One of the roles of the CFO is to define a common language about how we communicate results within the organization and then how we share that externally.
I have learned over the course of my career not to approach problems from a financial perspective, but to approach them from a business perspective. You need to make sure that you challenge the leaders on their business plans. You want to ask thoughtful questions about how they handle customer success. You want to make sure other leaders have a rigorous thought process that examines what’s in the best interests of clients. I think if we do these things right, we will have tremendous success.
You are a brand new CFO in a snowballing organization. What are your goals for yourself for your first 60, 90 days? We usually think of 90 days, but as fast as you move, 90 days can be too long.
The most important thing for me is to build a great team. I need to have a strong financial planning team that can partner with business stakeholders across the organization. My first few weeks here, I worked with my colleagues to focus on how we build this next level of leadership within the organization, especially within finance.
We have been operating as a non-public company for many years. As you move into government procurement, you need to create some of the functions that you might not need in the past. We need to strengthen functions like internal audit and make sure the accounting department has the right resources to close the books quickly so that you can get information quickly.
The second thing I’m working on is defining KPIs and how we’re going to measure the business, how we’re going to define success. These lay the groundwork.
Finally, I make sure that we have an adequate IT plan, which will evolve with the company because we will develop quickly.
Tell me about your leadership style. Do you have a preferred decision making method?
Because I have worked with several CEOs, I turned to an Amazon style six page story. It is the best mechanism for me to have a deep discussion and understanding of a problem. For important decisions, I will create memos describing the problem, recommended outcomes, and opposing positions. We then use this forum to inform the key people who should be involved in the decision making.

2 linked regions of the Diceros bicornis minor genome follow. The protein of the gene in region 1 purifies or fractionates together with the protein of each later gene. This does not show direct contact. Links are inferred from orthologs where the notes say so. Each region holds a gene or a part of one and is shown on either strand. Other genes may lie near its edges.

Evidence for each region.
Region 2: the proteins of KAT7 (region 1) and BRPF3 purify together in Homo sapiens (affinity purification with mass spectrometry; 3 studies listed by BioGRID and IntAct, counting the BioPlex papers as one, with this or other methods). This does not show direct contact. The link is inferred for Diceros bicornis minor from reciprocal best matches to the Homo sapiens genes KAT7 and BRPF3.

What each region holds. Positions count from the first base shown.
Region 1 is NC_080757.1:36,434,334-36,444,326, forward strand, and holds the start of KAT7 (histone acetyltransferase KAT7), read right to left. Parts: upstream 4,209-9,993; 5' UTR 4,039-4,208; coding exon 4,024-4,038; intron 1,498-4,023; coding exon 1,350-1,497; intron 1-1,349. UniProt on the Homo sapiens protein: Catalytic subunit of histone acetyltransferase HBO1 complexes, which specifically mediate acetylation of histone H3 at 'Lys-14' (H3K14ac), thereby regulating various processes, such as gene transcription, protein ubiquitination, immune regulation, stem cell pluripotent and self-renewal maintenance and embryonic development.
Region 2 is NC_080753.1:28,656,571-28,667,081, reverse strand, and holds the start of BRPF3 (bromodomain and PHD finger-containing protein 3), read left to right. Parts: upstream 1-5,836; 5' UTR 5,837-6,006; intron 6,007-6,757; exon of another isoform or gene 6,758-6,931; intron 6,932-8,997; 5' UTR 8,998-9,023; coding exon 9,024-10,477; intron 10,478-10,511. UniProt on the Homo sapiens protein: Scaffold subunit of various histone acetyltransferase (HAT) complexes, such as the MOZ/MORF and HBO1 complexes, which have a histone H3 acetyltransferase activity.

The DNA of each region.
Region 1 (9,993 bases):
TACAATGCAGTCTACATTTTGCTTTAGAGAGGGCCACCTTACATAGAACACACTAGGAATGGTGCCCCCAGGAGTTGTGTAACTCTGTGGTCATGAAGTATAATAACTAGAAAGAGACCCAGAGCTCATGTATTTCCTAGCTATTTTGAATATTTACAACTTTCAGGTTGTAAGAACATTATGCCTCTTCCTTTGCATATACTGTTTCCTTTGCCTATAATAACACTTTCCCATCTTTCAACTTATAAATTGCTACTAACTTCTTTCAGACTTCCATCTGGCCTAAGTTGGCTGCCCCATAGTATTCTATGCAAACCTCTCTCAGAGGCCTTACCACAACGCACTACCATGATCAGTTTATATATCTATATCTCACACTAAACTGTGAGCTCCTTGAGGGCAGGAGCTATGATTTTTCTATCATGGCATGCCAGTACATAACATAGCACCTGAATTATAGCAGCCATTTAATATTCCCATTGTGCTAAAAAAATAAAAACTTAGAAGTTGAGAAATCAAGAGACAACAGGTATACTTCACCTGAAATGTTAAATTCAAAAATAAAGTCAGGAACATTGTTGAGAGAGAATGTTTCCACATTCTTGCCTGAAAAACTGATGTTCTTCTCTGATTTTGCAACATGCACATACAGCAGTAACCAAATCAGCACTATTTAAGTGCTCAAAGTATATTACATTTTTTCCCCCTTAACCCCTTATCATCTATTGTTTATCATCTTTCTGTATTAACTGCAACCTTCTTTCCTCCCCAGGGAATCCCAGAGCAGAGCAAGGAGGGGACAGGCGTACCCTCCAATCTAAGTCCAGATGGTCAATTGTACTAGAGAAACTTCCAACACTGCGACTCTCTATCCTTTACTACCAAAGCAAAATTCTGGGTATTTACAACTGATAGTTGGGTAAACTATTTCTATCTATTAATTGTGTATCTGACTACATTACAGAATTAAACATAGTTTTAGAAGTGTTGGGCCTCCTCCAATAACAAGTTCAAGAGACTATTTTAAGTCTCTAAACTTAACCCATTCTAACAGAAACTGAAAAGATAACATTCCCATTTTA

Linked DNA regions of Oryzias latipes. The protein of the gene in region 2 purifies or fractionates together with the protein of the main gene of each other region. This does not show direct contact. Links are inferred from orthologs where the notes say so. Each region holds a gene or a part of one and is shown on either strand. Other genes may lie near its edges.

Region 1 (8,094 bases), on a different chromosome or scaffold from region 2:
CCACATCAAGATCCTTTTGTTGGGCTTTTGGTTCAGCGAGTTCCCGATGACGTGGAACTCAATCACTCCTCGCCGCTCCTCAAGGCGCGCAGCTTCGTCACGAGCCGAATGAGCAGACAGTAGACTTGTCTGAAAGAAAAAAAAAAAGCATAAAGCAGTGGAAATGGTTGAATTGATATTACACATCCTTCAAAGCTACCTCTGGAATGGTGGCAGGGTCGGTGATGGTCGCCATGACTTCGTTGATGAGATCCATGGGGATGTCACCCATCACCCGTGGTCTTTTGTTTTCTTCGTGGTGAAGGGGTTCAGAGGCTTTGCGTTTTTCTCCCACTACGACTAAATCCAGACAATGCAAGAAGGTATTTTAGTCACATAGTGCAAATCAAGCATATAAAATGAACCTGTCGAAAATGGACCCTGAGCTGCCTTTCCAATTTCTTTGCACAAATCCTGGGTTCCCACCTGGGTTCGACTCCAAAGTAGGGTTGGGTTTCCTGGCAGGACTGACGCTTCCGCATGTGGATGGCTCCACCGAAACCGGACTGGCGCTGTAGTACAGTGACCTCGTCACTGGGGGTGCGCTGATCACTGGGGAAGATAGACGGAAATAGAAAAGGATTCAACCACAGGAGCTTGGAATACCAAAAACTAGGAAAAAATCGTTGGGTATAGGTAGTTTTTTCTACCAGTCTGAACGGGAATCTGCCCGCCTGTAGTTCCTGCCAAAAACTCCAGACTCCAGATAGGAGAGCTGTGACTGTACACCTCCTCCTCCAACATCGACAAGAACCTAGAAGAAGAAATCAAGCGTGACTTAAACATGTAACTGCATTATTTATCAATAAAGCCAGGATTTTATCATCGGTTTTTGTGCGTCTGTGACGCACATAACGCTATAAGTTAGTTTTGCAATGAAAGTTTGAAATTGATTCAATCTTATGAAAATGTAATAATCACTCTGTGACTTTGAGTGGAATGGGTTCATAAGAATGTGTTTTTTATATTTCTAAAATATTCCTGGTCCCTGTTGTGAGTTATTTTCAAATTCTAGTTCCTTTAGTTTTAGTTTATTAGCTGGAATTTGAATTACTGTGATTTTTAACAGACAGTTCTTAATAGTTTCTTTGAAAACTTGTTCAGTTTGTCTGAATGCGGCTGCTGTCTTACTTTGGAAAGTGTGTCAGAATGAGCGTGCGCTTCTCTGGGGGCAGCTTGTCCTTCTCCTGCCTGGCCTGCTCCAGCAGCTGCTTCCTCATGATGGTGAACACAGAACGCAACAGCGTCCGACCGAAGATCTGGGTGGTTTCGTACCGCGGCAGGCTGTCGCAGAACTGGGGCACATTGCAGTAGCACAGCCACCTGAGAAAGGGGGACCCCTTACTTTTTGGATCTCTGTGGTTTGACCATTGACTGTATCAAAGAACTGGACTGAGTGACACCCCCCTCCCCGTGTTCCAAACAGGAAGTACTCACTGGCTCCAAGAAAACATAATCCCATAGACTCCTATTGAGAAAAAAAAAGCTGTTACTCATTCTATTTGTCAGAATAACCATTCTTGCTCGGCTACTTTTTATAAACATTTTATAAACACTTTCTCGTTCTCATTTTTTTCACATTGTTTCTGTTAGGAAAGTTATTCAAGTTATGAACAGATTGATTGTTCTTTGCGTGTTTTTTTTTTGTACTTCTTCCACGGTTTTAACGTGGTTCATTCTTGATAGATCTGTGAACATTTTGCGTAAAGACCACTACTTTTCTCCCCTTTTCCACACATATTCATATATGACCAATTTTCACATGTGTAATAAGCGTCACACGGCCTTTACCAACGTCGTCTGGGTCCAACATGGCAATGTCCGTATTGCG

There are times when it’s appropriate, and there are times when we need to act with more urgency.
Were there any pivotal moments in your career when you said, “Yes! It’s a moment when I move up and to the right.
I was educated at UPS at university, and I have always loved the experience because it taught me a sense of urgency that I carried with me throughout my career. When working in a fast-paced environment like this, every second is critical.
Now I say to my management team, “Every day counts. In the tech industry, being able to capture the moment is vital. Technology changes so quickly that you have to quickly get your software into the hands of many, many customers. When I joined Tableau, I worked under the guidance of my mentor, Tom Walker, the former CFO of Tableau. Tom conveyed this powerful sense of urgency to the team.
Joining Tableau was a pivotal moment, and getting through the membership transition and strengthening our business in the face of intense competition was another. When you are in an industry and you are not facing the competition, you are probably in the wrong company! When other market players enter the market you find yourself in and compete with, it’s up to you to show your leadership strengths. Going through this subscription transition was probably the most rewarding experience I have ever had.